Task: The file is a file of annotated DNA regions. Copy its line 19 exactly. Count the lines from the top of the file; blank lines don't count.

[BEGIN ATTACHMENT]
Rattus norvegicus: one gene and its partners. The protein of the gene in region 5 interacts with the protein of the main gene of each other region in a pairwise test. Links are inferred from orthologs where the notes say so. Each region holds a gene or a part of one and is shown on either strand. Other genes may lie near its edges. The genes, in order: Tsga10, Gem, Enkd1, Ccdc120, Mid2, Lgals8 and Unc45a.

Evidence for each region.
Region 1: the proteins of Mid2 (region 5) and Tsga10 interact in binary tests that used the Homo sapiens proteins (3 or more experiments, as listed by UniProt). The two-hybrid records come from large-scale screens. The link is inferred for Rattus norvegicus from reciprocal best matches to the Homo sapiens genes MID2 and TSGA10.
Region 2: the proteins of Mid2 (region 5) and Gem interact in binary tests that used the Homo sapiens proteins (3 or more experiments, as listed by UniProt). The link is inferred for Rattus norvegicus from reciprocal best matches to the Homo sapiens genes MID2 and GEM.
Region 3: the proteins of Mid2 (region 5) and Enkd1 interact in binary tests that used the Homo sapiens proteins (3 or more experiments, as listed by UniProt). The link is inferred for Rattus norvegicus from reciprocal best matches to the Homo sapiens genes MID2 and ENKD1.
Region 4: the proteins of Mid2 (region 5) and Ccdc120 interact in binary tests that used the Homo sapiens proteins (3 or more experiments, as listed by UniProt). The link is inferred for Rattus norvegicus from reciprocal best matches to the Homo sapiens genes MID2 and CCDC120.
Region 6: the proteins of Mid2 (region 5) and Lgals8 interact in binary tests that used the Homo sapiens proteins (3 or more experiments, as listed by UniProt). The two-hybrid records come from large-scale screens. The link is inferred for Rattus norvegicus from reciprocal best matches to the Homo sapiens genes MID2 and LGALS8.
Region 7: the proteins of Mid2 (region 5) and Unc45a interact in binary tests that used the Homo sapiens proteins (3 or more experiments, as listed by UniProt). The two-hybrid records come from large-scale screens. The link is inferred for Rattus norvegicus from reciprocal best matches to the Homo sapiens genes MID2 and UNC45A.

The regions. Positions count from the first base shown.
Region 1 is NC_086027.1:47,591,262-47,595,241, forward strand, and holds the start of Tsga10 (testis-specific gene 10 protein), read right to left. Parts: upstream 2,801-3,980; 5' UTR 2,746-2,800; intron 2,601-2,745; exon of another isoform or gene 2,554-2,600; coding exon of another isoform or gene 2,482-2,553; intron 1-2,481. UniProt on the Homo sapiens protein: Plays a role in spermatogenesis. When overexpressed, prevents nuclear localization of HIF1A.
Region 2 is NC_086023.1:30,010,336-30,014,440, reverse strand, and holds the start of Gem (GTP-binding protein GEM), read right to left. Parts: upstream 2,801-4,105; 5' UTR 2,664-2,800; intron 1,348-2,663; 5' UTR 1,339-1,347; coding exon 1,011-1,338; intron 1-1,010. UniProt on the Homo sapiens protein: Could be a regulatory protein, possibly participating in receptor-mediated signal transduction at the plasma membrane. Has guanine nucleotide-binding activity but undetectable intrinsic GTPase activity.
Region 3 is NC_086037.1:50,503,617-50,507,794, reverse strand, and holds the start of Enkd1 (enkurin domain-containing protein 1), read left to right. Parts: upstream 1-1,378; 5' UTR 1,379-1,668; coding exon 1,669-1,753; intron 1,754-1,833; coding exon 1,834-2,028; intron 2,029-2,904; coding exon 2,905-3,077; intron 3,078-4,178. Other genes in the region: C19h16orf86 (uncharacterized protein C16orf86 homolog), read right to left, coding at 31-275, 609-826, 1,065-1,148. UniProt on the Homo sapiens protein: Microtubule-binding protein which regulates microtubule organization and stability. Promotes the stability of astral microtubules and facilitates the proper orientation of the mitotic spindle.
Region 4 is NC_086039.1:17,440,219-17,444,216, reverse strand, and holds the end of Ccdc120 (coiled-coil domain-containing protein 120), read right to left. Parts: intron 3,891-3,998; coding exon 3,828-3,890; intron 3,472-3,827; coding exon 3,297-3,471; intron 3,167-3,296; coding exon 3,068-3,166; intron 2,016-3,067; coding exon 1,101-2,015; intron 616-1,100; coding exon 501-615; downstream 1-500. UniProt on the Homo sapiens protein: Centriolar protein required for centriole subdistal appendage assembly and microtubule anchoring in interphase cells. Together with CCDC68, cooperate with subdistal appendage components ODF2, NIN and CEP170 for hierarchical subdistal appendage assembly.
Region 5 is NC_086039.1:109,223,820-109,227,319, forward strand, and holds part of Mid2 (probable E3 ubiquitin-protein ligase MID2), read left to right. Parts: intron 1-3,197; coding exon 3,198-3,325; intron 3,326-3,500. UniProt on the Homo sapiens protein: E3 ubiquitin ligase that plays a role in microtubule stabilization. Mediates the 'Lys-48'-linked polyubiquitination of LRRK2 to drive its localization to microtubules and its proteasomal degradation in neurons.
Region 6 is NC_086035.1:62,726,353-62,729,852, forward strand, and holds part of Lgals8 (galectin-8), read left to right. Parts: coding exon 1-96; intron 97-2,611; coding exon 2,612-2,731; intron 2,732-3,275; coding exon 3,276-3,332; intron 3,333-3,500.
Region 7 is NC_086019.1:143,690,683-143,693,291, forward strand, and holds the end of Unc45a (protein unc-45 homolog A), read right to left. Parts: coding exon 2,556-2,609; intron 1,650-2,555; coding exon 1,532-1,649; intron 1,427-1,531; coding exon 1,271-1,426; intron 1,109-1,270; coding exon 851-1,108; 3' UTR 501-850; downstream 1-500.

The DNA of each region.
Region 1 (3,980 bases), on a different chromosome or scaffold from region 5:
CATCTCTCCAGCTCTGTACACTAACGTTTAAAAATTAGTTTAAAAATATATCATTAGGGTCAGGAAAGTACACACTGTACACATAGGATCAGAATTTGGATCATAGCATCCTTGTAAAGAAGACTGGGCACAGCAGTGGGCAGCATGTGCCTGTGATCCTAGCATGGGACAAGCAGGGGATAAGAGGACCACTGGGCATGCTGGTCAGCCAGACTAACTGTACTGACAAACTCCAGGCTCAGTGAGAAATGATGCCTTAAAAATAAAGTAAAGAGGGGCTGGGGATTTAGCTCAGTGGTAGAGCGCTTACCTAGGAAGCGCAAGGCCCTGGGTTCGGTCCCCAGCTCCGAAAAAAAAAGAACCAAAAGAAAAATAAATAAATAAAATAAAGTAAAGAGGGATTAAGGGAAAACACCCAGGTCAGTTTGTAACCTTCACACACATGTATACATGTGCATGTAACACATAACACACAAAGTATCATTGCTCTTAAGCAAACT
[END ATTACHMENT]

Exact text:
CATCTCTCCAGCTCTGTACACTAACGTTTAAAAATTAGTTTAAAAATATATCATTAGGGTCAGGAAAGTACACACTGTACACATAGGATCAGAATTTGGATCATAGCATCCTTGTAAAGAAGACTGGGCACAGCAGTGGGCAGCATGTGCCTGTGATCCTAGCATGGGACAAGCAGGGGATAAGAGGACCACTGGGCATGCTGGTCAGCCAGACTAACTGTACTGACAAACTCCAGGCTCAGTGAGAAATGATGCCTTAAAAATAAAGTAAAGAGGGGCTGGGGATTTAGCTCAGTGGTAGAGCGCTTACCTAGGAAGCGCAAGGCCCTGGGTTCGGTCCCCAGCTCCGAAAAAAAAAGAACCAAAAGAAAAATAAATAAATAAAATAAAGTAAAGAGGGATTAAGGGAAAACACCCAGGTCAGTTTGTAACCTTCACACACATGTATACATGTGCATGTAACACATAACACACAAAGTATCATTGCTCTTAAGCAAACT